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Turkish Democracy Gives Rise to Turkish Power

International attention to Turkey’s recent election reflects Ankara’s rising role not only in the Arab Spring but as a newly powerful democracy with broad regional influence.
 
 
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(Selçuk, Turkey) It was election day, June 12, in this small town in Turkey’s heavily secular far west region. Opposition to the governing Justice and Development Party, the Islamic-oriented AKP, runs strong. The manager of the small hotel shook his head. “I’ve been a life-long supporter of the CHP [the main secular opposition party]. My whole family has. But how could I not vote for the AKP?  Because they’re doing the best thing for this country.”    

In the small town square that night, a spirited celebration cheered AKP leader Recep Tayyip Erdogan’s televised “balcony speech,” and fireworks burst above the trees. The next morning, I asked a middle-aged man drinking coffee in a Selçuk café – who also said he had always supported the CHP – what would have been different in the last decade if the AKP had not been in power.  “We wouldn’t have had the economic gains," he said. Unlike the CHP, the AKP “are courageous.”  

Less than 48 hours after the elections, a columnist in one of Turkey’s generally pro-government dailies wrote “an era has officially ended. The dictatorship of the elites has been destroyed.”   

It’s certainly possible that some time in the future the AKP’s almost 50% victory this year, its third and highest electoral win since coming to power in 2002, will be seen as consolidating a new and different kind of Turkish elite, but so far the prospects seem far brighter than that. In fact, Turkish democracy – which this year achieved an impressive 87% voter participation rate – appears far more vibrant, representative and creative than any of our flawed, struggling examples with which we in the U.S. may be more familiar.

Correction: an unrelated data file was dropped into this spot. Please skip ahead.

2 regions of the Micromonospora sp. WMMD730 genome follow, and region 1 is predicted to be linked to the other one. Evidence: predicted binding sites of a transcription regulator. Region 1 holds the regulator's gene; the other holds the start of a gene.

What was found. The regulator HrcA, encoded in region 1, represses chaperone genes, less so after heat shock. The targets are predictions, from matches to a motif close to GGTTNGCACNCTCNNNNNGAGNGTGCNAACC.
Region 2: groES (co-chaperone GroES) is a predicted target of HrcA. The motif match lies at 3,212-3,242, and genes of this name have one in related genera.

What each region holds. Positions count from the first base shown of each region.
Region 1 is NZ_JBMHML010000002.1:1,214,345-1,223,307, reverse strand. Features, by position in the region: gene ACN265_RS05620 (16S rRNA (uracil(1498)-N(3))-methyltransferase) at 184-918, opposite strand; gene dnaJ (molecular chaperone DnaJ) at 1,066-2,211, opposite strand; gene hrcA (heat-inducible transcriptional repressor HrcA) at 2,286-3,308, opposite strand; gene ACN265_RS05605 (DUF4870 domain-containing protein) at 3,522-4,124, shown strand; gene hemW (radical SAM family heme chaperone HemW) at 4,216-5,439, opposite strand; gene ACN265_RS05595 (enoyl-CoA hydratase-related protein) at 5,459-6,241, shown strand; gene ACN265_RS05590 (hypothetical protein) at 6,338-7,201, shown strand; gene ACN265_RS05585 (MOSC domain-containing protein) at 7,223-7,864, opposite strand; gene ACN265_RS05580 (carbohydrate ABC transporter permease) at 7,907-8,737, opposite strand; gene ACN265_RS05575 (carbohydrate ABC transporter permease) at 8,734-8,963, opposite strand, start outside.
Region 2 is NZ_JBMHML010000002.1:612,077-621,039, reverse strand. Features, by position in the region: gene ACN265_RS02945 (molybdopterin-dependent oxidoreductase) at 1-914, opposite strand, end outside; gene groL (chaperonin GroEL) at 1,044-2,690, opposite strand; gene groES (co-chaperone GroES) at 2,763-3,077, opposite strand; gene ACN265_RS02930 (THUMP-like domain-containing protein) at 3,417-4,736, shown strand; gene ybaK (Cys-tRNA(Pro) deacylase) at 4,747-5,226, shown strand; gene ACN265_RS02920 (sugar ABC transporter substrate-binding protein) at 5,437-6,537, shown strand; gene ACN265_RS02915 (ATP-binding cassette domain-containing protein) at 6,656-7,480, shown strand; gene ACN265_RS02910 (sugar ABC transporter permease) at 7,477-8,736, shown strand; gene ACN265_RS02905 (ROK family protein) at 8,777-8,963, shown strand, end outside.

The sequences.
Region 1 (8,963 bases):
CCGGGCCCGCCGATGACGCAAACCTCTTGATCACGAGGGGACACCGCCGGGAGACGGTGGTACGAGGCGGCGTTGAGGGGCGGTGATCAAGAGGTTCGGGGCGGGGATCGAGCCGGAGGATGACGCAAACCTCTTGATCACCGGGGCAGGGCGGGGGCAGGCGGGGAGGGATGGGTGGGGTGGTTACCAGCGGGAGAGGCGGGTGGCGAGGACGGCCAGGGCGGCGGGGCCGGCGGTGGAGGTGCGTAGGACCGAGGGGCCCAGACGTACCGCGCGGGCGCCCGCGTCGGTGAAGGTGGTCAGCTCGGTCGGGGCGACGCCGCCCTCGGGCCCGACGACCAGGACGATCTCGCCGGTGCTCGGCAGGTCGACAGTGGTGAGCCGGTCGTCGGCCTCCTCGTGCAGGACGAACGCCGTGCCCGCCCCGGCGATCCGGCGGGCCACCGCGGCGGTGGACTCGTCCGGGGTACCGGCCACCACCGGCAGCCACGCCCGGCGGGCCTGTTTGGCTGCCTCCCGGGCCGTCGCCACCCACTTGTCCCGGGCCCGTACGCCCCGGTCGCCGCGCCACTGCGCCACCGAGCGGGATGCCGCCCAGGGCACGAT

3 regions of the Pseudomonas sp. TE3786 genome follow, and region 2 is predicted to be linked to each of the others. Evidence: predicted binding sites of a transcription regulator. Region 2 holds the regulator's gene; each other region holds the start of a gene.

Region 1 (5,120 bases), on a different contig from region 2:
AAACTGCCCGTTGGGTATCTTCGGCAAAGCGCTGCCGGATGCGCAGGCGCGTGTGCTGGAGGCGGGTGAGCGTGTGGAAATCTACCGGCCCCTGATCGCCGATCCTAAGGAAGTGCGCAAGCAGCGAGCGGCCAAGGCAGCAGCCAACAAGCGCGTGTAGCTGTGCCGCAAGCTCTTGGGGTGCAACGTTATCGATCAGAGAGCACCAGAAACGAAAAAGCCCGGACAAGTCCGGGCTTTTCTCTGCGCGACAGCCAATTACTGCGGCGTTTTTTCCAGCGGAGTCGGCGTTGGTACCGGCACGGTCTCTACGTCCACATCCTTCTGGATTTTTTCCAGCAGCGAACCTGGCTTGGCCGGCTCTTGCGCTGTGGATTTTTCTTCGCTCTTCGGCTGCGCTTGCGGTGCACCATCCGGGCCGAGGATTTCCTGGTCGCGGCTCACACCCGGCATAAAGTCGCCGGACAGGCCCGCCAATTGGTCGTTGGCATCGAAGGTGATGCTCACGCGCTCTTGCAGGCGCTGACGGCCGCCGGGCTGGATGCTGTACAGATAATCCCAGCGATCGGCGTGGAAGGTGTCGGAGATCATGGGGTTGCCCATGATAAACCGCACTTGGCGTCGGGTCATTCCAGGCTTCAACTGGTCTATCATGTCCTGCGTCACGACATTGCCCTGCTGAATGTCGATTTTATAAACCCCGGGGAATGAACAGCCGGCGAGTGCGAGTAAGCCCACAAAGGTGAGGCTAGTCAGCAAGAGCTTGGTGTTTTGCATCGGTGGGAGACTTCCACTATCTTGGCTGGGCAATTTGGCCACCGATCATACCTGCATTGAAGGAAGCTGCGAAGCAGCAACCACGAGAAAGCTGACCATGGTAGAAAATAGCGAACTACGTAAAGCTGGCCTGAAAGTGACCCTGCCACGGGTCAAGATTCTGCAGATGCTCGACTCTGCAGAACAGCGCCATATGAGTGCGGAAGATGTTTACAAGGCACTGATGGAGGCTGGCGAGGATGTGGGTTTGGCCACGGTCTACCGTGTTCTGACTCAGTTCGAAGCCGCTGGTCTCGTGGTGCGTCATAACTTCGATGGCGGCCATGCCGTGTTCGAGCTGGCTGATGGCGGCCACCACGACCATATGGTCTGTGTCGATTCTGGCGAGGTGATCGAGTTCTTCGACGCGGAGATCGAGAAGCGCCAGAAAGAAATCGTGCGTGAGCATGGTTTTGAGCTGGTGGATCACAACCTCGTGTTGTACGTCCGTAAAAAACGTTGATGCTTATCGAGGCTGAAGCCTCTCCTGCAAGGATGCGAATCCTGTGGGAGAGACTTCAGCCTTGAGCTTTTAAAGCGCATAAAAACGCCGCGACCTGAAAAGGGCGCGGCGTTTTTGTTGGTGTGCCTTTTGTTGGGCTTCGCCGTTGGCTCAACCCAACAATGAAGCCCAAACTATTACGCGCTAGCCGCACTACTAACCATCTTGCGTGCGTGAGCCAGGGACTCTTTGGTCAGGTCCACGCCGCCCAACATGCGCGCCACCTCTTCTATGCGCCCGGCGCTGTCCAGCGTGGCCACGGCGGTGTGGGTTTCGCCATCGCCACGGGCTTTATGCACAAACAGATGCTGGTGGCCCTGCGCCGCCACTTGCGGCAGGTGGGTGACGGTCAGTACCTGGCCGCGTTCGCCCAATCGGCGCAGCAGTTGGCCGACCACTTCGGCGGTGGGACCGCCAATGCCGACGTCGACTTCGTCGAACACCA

Turkey in the Neighborhood

As Richard Falk and Hilal Elver  noted in al-Jazeera, this year marked the “first time since Kemal Ataturk founded the republic that such widespread international interest was aroused by Turkey's elections.” Certainly some of that immediate focus was rooted in the rapidly escalating influence of Turkey in the electrifying but dangerous transformations underway in this year’s Arab Spring. Writing in the  New York Times  two weeks before the elections, the great Middle East journalist Anthony Shadid traced Turkey’s indigenous connection – contemporary and from its Ottoman legacy – to the revolutionary transformations underway in neighboring Arab countries.

 

    “As the Arab world beyond the [Turkish] border struggles with the inspirations and traumas of its revolution – a new notion of citizenship colliding with the smaller claims of piety, sect and clan – something else is percolating along the old routes of that empire, which spanned three continents and lasted six centuries before Ataturk brought it to an end in 1923 with self-conscious revolutionary zeal. It is probably too early to define identities emerging in those locales. But something bigger than its parts is at work along imperial connections that were bent but never broken by decades of colonialism and the cold war. The links are the stuff of land, culture, history, architecture, memory and imagination that remains the realm of scholarship and daily lives…”  

Those links between Turkey and the Arab world are also the stuff of regional power relations.  Since the end of World War II, and throughout the Cold War, U.S. domination of the Middle East has remained a constant. Soviet influence rose and fell in a few countries, the Non-Aligned Movement was long led from Egypt, but overall Washington’s supremacy remained intact.   

Regional powers, of course, could and did vie with the global hegemon as well as with each other. It was long understood that any Middle Eastern state aspiring to such a position had to start with three basic indigenous requirements: oil for wealth, size of land and population, and water. And for generations only two countries possessed all three: Iraq and Iran.  Their conflicts, up to and including the Iran-Iraq war of the 1980s with its one million-plus casualties that decimated both sides, reflected their competing claims to regional influence. Similarly, the decades of U.S. efforts to undermine both countries’ potential power, either through neo-colonial sponsorship and embrace or through threatened or direct military attack, were rooted in Washington’s determination to eliminate any serious challenge to its own dominion.  

 
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